Providing multiple views of data

A view may be a subset of the database. Various users may have different views of the database itself.  Users may not need to be aware of how and where the data they refer to is stored.

Providing backup and recovery facilities

If the computer system fails in the middle of a complex update process, the recovery subsystem is responsible for making sure that the database is restored to the stage it was in before the process started executing.

Managing information

Managing information means taking care of it so that it works for us, and is useful for the work we are doing. The information we collect is no longer subject to “accidental disorganization” and becomes more easily accessible and integrated with the rest of our work. Managing information using a database allows us to become strategic users of the data we have.

We often need to access and re-sort data for various uses. These may include:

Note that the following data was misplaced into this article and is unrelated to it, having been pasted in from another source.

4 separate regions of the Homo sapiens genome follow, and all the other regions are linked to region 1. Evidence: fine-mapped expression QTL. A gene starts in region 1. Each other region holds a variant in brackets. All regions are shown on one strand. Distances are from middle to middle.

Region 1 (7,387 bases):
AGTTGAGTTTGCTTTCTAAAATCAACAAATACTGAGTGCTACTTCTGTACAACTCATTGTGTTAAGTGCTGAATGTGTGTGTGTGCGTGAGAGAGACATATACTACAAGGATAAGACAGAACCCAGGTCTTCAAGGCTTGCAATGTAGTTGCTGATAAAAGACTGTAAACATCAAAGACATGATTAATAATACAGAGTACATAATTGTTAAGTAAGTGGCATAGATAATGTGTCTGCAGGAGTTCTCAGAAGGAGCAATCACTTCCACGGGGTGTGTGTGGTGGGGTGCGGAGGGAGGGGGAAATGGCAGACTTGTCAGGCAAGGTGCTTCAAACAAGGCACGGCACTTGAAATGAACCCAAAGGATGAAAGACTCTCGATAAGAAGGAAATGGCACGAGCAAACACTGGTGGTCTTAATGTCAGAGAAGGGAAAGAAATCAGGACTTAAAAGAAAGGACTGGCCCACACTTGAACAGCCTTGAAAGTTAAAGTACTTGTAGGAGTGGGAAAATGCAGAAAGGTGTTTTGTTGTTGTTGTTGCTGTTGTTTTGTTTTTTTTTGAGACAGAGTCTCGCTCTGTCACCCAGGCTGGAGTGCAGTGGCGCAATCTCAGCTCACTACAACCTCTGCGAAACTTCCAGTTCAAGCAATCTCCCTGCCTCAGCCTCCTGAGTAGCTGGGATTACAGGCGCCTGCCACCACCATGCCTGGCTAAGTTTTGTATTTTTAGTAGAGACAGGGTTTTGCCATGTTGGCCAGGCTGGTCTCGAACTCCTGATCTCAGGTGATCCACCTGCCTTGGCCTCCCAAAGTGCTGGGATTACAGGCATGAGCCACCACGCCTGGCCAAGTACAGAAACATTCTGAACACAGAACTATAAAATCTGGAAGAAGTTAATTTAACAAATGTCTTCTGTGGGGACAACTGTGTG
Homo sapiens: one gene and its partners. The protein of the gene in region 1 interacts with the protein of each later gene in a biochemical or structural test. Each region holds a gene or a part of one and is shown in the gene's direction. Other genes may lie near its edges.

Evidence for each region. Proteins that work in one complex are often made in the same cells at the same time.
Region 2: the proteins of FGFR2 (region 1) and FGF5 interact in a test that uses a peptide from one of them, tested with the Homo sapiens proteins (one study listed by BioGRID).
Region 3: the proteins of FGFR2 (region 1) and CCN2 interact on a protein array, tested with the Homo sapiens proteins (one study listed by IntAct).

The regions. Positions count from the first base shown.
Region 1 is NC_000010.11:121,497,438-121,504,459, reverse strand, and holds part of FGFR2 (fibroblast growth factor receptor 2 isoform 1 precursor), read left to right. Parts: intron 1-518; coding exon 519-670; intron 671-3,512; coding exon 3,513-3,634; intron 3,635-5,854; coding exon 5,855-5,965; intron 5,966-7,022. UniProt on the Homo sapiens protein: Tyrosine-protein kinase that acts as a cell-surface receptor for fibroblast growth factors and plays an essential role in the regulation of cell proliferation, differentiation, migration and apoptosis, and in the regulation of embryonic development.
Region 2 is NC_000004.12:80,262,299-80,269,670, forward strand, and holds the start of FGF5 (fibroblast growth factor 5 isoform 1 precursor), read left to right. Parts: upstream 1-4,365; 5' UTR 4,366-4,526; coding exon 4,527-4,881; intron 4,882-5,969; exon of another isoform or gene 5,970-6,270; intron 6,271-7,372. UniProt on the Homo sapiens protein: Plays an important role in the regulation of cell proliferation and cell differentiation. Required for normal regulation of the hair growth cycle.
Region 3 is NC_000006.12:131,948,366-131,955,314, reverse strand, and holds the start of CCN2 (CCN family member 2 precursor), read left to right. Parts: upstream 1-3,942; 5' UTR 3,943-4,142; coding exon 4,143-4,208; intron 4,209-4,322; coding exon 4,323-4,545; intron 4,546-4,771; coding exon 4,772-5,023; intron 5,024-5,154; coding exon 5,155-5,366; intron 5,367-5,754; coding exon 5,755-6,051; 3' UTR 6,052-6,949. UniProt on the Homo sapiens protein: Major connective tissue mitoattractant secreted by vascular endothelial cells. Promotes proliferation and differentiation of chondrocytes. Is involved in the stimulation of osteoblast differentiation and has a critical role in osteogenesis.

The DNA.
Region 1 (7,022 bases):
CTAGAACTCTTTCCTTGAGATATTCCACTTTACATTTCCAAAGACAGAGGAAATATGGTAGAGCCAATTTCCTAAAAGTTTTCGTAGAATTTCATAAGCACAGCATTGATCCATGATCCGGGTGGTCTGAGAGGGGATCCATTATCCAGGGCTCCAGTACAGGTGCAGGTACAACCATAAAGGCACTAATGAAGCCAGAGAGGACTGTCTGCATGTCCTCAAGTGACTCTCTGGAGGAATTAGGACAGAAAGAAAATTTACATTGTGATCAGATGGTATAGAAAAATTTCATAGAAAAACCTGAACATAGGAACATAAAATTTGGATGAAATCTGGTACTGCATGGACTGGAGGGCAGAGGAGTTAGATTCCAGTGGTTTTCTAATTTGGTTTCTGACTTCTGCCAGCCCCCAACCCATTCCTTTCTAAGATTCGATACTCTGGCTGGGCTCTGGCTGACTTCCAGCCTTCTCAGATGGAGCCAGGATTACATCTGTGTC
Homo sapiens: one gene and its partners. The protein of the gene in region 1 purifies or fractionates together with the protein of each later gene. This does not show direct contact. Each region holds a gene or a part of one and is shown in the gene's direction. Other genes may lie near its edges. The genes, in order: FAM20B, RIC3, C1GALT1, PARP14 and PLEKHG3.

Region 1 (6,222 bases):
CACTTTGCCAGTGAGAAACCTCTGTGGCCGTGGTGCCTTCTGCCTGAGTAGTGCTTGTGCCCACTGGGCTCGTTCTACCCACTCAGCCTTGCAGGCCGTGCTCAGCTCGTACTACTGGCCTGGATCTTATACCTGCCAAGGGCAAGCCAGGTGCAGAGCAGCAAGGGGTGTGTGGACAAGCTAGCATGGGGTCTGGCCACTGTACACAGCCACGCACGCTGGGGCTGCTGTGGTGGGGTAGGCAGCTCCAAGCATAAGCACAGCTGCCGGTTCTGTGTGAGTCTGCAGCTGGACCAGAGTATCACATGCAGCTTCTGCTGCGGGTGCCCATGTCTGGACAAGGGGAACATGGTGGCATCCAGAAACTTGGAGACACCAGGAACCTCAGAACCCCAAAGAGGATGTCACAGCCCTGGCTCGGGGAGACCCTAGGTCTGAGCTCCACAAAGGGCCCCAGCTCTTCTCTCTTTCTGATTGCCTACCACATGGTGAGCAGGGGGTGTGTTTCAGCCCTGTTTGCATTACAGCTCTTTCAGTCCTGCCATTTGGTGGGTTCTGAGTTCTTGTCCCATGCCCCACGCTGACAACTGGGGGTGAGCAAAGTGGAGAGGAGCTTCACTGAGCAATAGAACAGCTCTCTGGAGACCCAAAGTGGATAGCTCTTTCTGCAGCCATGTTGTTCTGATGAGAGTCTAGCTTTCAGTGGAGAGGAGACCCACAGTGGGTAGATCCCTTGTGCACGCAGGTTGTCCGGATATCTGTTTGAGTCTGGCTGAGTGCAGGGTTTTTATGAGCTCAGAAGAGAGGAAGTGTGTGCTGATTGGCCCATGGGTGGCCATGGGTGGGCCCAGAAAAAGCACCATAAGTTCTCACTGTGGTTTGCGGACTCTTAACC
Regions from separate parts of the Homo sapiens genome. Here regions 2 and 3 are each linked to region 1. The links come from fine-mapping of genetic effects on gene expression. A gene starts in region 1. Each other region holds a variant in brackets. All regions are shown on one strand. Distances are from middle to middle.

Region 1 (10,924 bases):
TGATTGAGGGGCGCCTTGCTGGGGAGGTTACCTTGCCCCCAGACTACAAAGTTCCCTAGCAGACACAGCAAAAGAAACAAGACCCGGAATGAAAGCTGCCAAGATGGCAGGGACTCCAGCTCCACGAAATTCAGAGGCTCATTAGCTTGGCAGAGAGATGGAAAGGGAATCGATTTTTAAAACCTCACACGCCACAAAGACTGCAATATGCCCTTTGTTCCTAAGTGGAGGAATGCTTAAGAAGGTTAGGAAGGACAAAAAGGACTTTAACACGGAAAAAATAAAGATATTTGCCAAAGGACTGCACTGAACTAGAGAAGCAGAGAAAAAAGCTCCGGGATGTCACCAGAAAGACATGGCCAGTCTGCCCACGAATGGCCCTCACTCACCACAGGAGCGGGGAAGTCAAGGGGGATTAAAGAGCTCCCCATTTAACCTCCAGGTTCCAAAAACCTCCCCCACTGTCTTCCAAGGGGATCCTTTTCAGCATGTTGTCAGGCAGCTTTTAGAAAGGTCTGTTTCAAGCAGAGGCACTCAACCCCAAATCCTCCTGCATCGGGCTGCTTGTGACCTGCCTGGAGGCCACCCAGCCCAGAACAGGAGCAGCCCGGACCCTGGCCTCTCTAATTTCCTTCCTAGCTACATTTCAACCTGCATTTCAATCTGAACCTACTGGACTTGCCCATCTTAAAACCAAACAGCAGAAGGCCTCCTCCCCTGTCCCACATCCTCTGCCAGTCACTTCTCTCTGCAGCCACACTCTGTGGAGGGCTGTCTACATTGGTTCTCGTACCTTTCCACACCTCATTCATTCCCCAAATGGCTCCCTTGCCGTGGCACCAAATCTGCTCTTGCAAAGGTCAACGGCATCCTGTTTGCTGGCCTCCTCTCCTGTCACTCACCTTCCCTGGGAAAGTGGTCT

Creating mailing lists
Writing management reports
Generating lists of selected news stories
Identifying various client needs
The processing power of a database allows it to manipulate the data it houses, so it can

Skip fields
So a database tracks data, finding the bits you need and processing them in the way you arrange for them to be processed.

Because of the versatility of databases, we find them powering all sorts of projects. A database can be linked t
answered Dec 6, 2015 by durgaprasadk
Copied content from site : http://opentextbc.ca/dbdesign/chapter/chapter-3-characteristics-and-benefits-of-a-database/ should have proper reference links .
Please be specific on questions so that answers are simple ..If contents are copy paste kindly add links ...also your answer is not complete !